Would those changes in behaviors affect the fish? Shoaling is an important behavior for fish to resist predation and locomotor activities are essential for all sorts of activities like feeding, spawning, migrating and avoiding predators. Vulnerable juvenile fish are worse affected than adults. If those behaviors are negatively affected, then that will certainly have negative affect on the fish populations - and therefore on the whole aquatic ecosystem.
Traditionally, environmental impact of chemicals is assessed by simple toxicological tests of how much of the chemical is needed to kill an animal (LC50 tests). This study clearly shows that this can be far too simplistic approach and that, if you really want to understand the effects of a chemical on an ecosystem, then it is also necessary to look at how it affects key aspects like the animals' behaviors.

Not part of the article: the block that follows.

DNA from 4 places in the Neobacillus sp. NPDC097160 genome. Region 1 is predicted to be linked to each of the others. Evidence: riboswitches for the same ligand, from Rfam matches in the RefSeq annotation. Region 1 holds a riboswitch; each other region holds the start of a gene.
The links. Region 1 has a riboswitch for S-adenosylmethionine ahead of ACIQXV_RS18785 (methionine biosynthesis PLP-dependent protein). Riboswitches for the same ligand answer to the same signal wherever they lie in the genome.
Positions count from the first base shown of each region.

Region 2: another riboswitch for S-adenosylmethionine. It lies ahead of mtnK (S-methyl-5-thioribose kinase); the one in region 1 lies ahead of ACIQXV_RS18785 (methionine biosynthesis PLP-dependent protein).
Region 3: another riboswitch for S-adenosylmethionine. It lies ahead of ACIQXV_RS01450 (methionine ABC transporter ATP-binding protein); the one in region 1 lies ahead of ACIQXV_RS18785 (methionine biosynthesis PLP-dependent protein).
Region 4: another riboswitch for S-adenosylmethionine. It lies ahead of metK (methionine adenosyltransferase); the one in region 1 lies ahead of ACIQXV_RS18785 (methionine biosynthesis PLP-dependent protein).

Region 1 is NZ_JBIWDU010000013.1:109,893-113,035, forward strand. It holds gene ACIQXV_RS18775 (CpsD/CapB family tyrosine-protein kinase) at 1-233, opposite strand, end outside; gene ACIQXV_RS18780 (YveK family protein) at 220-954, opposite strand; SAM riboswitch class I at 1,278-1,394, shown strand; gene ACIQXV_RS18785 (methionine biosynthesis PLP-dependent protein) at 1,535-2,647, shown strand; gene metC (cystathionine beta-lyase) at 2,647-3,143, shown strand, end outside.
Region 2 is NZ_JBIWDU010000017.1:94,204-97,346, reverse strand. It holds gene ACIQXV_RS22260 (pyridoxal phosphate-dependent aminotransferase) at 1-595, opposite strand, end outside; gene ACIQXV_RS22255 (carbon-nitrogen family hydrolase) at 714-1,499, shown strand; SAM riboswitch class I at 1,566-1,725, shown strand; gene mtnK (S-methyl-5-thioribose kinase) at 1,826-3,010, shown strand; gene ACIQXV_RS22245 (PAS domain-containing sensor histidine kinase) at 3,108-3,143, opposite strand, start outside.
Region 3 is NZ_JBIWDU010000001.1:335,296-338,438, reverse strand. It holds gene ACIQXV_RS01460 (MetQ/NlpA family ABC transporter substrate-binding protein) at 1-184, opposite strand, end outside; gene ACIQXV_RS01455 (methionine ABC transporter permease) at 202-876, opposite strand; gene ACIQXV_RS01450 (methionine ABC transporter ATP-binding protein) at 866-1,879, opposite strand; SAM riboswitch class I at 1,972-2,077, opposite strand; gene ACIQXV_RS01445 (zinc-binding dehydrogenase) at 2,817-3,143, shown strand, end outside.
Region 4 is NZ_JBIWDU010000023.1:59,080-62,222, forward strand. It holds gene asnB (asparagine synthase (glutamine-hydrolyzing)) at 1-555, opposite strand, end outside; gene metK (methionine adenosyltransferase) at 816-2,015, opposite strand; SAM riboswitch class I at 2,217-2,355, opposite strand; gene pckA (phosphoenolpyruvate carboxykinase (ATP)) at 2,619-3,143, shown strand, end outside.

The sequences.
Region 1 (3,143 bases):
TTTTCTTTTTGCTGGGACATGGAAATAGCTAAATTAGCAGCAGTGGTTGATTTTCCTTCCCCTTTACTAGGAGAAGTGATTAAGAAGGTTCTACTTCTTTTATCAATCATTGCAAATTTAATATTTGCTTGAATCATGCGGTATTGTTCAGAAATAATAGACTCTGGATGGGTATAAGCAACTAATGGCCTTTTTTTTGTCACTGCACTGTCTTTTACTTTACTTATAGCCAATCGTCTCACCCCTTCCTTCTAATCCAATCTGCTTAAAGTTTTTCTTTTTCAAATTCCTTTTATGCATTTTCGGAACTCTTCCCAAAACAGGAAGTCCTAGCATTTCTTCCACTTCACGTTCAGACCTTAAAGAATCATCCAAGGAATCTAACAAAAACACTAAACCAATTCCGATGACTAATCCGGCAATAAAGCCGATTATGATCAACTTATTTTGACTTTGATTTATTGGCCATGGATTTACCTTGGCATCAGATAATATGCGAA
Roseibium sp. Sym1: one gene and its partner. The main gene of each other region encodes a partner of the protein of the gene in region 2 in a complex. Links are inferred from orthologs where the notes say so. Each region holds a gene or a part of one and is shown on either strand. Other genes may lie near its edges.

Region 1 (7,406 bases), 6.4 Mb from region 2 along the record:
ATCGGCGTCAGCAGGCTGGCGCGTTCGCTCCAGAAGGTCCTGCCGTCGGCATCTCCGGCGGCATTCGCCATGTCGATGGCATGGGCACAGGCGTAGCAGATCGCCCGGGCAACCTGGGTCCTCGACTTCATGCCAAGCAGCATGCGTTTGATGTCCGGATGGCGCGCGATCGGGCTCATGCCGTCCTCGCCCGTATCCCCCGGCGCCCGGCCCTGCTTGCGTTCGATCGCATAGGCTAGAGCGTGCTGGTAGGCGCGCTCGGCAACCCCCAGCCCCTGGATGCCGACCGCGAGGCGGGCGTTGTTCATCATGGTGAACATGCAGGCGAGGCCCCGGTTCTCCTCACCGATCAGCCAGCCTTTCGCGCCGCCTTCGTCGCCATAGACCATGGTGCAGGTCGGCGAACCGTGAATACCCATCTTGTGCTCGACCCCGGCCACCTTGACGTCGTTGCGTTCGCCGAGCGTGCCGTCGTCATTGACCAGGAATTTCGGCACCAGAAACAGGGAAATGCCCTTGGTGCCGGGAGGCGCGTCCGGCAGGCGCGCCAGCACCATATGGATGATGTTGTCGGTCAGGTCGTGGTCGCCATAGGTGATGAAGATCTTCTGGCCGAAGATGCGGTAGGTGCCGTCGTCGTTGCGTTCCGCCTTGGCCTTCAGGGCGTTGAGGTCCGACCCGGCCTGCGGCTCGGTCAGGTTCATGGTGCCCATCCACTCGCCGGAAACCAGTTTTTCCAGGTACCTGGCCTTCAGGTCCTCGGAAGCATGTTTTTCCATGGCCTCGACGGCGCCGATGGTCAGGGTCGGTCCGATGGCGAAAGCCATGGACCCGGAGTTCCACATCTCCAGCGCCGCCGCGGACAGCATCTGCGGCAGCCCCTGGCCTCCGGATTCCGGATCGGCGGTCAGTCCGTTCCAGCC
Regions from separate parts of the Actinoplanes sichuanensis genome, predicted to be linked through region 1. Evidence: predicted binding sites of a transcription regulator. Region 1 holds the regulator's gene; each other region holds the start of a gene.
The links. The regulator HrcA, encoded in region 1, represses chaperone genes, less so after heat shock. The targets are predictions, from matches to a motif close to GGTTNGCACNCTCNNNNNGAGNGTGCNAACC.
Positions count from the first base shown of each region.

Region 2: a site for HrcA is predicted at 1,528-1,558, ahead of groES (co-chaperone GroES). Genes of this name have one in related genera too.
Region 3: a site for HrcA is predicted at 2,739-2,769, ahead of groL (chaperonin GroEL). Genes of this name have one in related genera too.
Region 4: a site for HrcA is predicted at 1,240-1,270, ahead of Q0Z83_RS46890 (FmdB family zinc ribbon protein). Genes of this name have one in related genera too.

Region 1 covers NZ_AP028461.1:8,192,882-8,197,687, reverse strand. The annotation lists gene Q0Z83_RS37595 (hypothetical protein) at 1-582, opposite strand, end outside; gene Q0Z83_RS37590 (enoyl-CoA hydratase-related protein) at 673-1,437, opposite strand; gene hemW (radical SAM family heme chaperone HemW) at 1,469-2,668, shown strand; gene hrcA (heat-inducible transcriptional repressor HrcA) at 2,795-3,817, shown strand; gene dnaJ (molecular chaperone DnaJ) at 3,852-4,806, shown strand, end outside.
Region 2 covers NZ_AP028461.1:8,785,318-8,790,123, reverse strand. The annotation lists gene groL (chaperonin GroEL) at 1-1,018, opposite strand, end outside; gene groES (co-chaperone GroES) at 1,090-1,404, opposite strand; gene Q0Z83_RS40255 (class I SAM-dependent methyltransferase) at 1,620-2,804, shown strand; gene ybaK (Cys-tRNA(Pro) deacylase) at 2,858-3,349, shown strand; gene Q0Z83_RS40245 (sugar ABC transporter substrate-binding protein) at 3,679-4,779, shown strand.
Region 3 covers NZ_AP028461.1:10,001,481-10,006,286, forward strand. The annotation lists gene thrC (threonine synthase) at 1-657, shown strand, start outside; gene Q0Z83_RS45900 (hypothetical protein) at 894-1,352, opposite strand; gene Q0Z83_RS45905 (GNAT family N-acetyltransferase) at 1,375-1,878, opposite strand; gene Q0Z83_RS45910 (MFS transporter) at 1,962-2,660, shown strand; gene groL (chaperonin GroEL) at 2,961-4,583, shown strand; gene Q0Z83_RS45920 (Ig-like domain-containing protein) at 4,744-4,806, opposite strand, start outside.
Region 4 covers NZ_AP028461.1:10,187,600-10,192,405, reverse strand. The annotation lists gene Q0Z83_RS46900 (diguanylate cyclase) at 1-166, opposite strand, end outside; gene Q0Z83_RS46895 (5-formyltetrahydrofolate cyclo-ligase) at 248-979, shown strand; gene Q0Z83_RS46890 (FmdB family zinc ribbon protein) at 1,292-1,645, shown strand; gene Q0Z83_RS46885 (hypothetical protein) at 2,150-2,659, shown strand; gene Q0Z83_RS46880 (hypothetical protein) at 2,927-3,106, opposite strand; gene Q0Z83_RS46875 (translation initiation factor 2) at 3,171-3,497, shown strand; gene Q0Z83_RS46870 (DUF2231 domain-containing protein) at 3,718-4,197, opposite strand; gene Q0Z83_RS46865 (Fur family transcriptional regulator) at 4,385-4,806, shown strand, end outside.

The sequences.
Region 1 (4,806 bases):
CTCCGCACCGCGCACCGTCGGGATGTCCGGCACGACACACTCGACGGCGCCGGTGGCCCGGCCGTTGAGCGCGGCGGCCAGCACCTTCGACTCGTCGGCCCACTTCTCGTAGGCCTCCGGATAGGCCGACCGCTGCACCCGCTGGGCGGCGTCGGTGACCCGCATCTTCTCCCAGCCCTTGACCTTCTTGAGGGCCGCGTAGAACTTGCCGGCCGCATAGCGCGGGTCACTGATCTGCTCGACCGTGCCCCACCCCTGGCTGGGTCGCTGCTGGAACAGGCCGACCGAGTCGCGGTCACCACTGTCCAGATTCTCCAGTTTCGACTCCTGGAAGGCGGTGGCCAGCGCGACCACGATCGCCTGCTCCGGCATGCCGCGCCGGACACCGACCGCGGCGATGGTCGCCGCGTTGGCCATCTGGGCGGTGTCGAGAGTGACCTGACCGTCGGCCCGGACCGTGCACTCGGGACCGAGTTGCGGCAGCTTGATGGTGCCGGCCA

1. Shirvas & Wu, 2007. A rapid, sensitive and effective quantitative method for simultaneous determination of cationic surfactant mixtures from river and municipal wastewater by direct combination of single-drop microextraction with AP-MALDI mass spectrometry. J. Mass Spectrom. 42, 1637–1644.
2. Li, M.H., 2012. Survival, mobility, and membrane-bound enzyme activities of freshwater planarian, Dugesia japonica, exposed to synthetic and natural surfactants. Environ. Toxicol. Chem. 31, 843–850.
3. Kejun Dong, Lixia Li, Chen Chen, Michaela Sia Tengbe, Kun Chen, Yanhong Shi, Xiangyang Wu, Xuchun Qiu, 2022, Impacts of cetylpyridinium chloride on the behavior and brain neurotransmitter levels of juvenile and adult zebrafish (Danio rerio). Comparative Biochemistry and Physiology, Part C 109393, https://doi.org/10.1016/j.cbpc.2022.109393
Get the latest blog posts delivered to your inbox - every 15th of the month